Editorial: Should this be a first ‘view’ of Crater Lake? – July 1, 2004

Editorial: Should this be a first ‘view’ of Crater Lake?

Herald and News

Klamath Falls, Oregon
July 1, 2004

Plans to return Crater Lake to the people aren’t some politician’s pipe dream, nor were they born yesterday. They deserve good treatment. Yet the House Interior Appropriations Committee has just removed $8.74 million from next year’s budget for a key part of those plans.

first-view
This is a view of the parking lot at Crater Lake’s Rim Village, and it’s what most visitors see first. The lake is at the rear of the photographer, but is usually only visible over the tops of vehicles A plan by the National Park Service calls for moving the parking area, but has run into funding problems.

For the past several decades, efforts have moved forward to return Crater Lake’s Rim area to a more natural state. Along with rebuilding Crater Lake Lodge with its historic look came the proposal to move the parking area away from the rim so that a visitor’s first view of the nation’s deepest, bluest lake wouldn’t come across a sea of asphalt and RVs.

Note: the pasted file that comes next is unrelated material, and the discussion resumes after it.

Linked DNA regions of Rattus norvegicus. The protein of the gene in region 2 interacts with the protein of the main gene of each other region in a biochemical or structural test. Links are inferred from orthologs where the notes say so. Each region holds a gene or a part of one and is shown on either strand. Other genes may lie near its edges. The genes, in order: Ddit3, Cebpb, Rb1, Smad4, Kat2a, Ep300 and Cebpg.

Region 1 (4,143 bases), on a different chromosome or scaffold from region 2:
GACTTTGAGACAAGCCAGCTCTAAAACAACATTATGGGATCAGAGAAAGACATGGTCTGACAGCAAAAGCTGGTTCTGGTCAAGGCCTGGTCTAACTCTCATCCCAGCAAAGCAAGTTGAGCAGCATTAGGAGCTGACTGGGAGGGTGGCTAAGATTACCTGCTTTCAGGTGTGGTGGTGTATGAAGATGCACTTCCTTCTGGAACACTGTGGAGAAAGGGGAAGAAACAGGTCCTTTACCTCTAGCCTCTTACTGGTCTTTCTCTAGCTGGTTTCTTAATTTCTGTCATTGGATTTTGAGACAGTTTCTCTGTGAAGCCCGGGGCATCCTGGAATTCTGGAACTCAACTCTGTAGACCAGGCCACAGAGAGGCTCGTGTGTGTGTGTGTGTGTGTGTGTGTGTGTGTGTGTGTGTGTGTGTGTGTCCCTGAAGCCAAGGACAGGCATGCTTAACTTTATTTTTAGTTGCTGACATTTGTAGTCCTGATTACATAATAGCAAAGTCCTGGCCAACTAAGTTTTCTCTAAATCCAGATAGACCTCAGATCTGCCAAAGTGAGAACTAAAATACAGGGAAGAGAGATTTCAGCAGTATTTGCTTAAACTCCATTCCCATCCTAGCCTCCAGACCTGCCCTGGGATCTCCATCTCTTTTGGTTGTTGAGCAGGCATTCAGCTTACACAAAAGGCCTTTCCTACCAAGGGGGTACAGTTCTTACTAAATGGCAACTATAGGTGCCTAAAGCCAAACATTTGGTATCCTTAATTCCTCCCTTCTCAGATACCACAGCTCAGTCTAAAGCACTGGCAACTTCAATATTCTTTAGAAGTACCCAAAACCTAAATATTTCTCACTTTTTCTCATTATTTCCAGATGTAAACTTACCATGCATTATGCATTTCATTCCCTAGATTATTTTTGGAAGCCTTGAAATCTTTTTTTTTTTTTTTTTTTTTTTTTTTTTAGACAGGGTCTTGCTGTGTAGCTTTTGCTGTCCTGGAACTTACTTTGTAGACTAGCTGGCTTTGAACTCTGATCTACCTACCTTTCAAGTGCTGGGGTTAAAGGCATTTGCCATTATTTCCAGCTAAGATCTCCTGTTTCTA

The lodge was rebuilt and reopened nine years ago and Rim Village was renovated, but the parking lot remains. So does the parking lot “view.”

Crater Lake deserves better. So do the tourists who visit Oregon’s only national park.

Crater Lake is a national treasure with a tremendous amount of statewide support. Why else would Oregonians have selected the Crater Lake design for the Oregon quarter? Why else would they have put the Crater Lake license plate on track to become Oregon’s biggest selling special plate?

But the biggest case to be made for showing off the lake at its best is the beauty of the lake itself.

Unfortunately, that didn’t seem to be enough to convince the committee to keep the money in the budget for moving the parking lot, something that’s been proposed for many years.

The parking lot would be removed from its present location between the rim’s edge and the concession buildings, and the area would be restored to a more natural condition. In other words, it would look the way it should look.

There’s hope that the money will be restored.

The park’s superintendent, Chuck Lundy, said that both Oregon senators – Ron Wyden and Gordon Smith – and 2nd District Rep. Greg Walden have been “tremendously supportive.”

Lundy said that the project has been “a long time coming.”

It certainly has, and we hope Congress will recognize the national character of what it has at Crater Lake and take proper care of it.

An H&N editorial represents the opinion of the newspaper’s editorial board.

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